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An examination of computerized neurocognitive test scores as predictors of risk of concussion in collegiate athletes

Berbert, Laura (2015) An examination of computerized neurocognitive test scores as predictors of risk of concussion in collegiate athletes. Master's Thesis, University of Pittsburgh. (Unpublished)

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Sport-related concussion affects between 1.6 and 3.8 million people annually. Incidence of concussion in the population of collegiate athletes is a public health issue because there are nearly half a million student-athletes at risk every year and physiological effects have the potential to be lifelong and severe in nature. To combat incidence and severity of concussion in college athletes, the CDC and NCAA have partnered to promote education about concussion and implementation of a concussion protocol. At the University of Pittsburgh, this protocol includes a baseline ImPACT test for each incoming student-athlete for the purpose of tracking recovery and facilitating “return to play” decisions following incidence of a concussion. This study explores the utility of the baseline ImPACT test scores in determining risk for concussion. Computerized neurocognitive assessments are developed for post-injury purposes. The analysis in this study uses the ImPACT test scores in a novel way, pre-injury, and examines novel risk factors for concussion, e.g., the composite scores, which were hypothesized to affect incidence through an effect on athletic performance.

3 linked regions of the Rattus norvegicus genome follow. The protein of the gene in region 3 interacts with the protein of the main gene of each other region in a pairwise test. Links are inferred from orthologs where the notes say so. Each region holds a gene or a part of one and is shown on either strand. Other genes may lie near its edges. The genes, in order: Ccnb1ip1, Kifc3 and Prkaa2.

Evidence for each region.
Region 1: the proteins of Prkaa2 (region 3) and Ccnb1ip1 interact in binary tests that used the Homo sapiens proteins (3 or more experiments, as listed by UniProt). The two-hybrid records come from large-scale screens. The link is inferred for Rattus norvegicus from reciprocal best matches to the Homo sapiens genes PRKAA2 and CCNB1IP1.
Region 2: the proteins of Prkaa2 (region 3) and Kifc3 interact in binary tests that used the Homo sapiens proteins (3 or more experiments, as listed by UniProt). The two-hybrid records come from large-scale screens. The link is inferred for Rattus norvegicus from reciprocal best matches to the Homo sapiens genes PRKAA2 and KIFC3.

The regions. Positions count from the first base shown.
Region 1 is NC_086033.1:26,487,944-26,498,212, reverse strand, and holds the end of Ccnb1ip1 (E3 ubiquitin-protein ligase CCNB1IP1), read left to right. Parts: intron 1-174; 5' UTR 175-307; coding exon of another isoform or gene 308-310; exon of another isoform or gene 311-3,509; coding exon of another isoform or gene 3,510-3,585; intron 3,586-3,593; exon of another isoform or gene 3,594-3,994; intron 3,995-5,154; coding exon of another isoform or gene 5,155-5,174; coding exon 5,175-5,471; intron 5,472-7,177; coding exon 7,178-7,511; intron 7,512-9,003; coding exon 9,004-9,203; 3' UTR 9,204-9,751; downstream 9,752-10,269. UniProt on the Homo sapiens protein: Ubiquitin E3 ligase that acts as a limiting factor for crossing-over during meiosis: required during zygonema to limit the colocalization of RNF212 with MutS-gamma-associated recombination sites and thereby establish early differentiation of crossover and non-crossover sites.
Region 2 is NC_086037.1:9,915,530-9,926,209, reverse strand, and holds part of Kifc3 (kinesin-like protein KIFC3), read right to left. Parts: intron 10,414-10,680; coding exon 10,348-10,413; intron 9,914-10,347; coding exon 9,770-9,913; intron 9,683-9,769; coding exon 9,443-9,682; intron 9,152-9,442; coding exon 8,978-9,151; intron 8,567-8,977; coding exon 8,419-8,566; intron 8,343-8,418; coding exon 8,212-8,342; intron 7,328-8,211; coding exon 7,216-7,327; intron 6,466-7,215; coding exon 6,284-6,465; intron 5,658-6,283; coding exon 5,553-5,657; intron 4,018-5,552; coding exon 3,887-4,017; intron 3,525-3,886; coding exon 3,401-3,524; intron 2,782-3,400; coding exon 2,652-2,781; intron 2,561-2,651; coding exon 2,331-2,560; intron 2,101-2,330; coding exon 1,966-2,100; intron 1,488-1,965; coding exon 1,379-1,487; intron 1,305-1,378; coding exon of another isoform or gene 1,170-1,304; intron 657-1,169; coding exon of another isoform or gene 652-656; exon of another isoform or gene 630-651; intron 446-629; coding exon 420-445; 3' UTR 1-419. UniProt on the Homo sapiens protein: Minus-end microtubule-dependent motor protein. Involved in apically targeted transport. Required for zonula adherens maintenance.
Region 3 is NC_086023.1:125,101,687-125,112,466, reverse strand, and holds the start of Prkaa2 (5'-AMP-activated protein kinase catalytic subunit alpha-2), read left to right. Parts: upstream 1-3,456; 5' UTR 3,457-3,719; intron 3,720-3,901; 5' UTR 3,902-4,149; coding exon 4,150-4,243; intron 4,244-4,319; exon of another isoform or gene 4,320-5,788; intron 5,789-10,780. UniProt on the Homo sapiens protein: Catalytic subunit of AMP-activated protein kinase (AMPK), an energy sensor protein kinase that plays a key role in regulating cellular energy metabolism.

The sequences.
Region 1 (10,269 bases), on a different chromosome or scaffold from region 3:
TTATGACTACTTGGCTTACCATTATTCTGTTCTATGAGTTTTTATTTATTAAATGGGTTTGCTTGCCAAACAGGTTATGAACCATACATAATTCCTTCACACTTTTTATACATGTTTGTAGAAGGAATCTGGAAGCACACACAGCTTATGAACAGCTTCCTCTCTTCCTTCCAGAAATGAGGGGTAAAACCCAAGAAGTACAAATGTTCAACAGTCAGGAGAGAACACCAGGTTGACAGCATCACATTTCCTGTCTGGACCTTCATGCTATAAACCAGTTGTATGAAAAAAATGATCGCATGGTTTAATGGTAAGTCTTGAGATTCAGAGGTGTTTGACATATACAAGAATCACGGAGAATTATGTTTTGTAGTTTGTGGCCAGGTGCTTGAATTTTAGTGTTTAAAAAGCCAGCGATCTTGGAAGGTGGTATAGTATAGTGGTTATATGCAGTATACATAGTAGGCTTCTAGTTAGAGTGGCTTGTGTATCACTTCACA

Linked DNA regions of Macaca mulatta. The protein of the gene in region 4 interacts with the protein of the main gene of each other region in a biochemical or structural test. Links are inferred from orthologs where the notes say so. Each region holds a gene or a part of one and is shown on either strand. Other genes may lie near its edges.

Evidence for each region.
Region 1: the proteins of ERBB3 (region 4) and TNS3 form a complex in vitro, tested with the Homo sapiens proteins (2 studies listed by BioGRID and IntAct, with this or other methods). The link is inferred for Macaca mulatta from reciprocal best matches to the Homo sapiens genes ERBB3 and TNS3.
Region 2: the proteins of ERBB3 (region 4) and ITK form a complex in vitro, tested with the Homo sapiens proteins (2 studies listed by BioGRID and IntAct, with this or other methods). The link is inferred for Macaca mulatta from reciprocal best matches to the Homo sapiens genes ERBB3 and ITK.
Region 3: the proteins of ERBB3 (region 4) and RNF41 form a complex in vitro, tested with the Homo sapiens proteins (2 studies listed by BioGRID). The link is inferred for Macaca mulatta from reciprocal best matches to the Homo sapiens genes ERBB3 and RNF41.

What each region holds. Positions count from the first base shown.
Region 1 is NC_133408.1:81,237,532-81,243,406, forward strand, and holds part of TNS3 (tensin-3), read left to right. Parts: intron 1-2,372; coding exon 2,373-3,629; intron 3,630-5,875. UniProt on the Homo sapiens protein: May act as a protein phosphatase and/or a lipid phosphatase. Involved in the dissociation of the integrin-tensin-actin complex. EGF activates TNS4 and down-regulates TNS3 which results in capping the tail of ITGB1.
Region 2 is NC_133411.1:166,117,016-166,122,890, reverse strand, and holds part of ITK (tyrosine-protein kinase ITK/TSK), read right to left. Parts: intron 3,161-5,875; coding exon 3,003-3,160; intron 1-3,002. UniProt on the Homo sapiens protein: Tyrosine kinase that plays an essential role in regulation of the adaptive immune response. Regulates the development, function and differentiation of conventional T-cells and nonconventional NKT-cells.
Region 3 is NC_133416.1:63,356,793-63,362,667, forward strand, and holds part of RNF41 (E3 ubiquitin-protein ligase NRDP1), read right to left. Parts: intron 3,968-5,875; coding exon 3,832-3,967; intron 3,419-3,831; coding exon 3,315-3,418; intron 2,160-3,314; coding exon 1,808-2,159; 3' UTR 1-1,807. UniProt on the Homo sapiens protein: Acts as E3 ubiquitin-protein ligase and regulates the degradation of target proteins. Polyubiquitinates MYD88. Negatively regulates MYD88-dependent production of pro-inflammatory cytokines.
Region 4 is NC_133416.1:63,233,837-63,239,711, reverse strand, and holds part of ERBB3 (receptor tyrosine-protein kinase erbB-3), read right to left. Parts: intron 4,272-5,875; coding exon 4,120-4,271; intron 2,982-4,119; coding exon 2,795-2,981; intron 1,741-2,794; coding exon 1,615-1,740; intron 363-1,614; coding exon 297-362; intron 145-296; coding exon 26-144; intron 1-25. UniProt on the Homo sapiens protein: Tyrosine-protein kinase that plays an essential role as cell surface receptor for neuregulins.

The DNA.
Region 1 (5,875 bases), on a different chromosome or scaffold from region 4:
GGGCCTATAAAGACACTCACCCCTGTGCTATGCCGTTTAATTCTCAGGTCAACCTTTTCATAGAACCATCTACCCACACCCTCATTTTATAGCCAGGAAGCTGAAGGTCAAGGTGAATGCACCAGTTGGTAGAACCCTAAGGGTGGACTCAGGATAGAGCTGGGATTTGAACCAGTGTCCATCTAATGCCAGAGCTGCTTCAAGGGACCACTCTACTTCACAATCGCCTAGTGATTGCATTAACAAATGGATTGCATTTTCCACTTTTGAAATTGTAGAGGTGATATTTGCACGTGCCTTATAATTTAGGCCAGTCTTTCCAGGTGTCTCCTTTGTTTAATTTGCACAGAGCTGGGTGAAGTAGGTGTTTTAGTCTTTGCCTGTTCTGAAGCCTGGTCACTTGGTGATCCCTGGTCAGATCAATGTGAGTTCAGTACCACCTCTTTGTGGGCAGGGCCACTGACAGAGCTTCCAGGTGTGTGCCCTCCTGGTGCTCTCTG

Two independent survival analyses were performed: case-wise deletion and multiple imputation by chained equations. Because the data were determined to have MAR missingness, multiple imputation models were adopted in lieu of case-wise deletion models to ensure unbiased parameter estimates. Two independent models were created: male and female. The model for female athletes included the history indicator and contact expected by sport variables. The model for male athletes included the history indicator, contact expected, processing speed composite score, and height variables. Although these results cannot be generalized with certainty, the results of this study provide an exploratory analysis of the utility of computerized neurocognitive assessments in determining risk for concussion. Four of the six composite scores (visual memory, processing speed, reaction time, and total symptom) were univariably significant (a=0.20) for male athletes. The multivariable model for male athletes included the processing speed composite score. Subsequent studies and analyses, with a focus on securing a representative sample, are required to corroborate the findings of this study.


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Item Type: University of Pittsburgh ETD
Status: Unpublished
CreatorsEmailPitt UsernameORCID
Berbert, Lauralmb74@pitt.eduLMB74
ETD Committee:
TitleMemberEmail AddressPitt UsernameORCID
Thesis AdvisorBuchanich, Jeanine Mjeanine@pitt.eduJEANINE
Committee MemberYouk, Adayouk@pitt.eduYOUK
Committee MemberSonger, Thomastjs@pitt.eduTJS
Date: 28 January 2015
Date Type: Publication
Defense Date: 8 December 2014
Approval Date: 28 January 2015
Submission Date: 10 December 2014
Access Restriction: 3 year -- Restrict access to University of Pittsburgh for a period of 3 years.
Number of Pages: 119
Institution: University of Pittsburgh
Schools and Programs: School of Public Health > Biostatistics
Degree: MS - Master of Science
Thesis Type: Master's Thesis
Refereed: Yes
Uncontrolled Keywords: concussion, ImPACT test, survival analysis, missing data, multiple imputation, multiple imputation by chained equations, college athletes
Date Deposited: 28 Jan 2015 15:17
Last Modified: 01 Jan 2018 06:15


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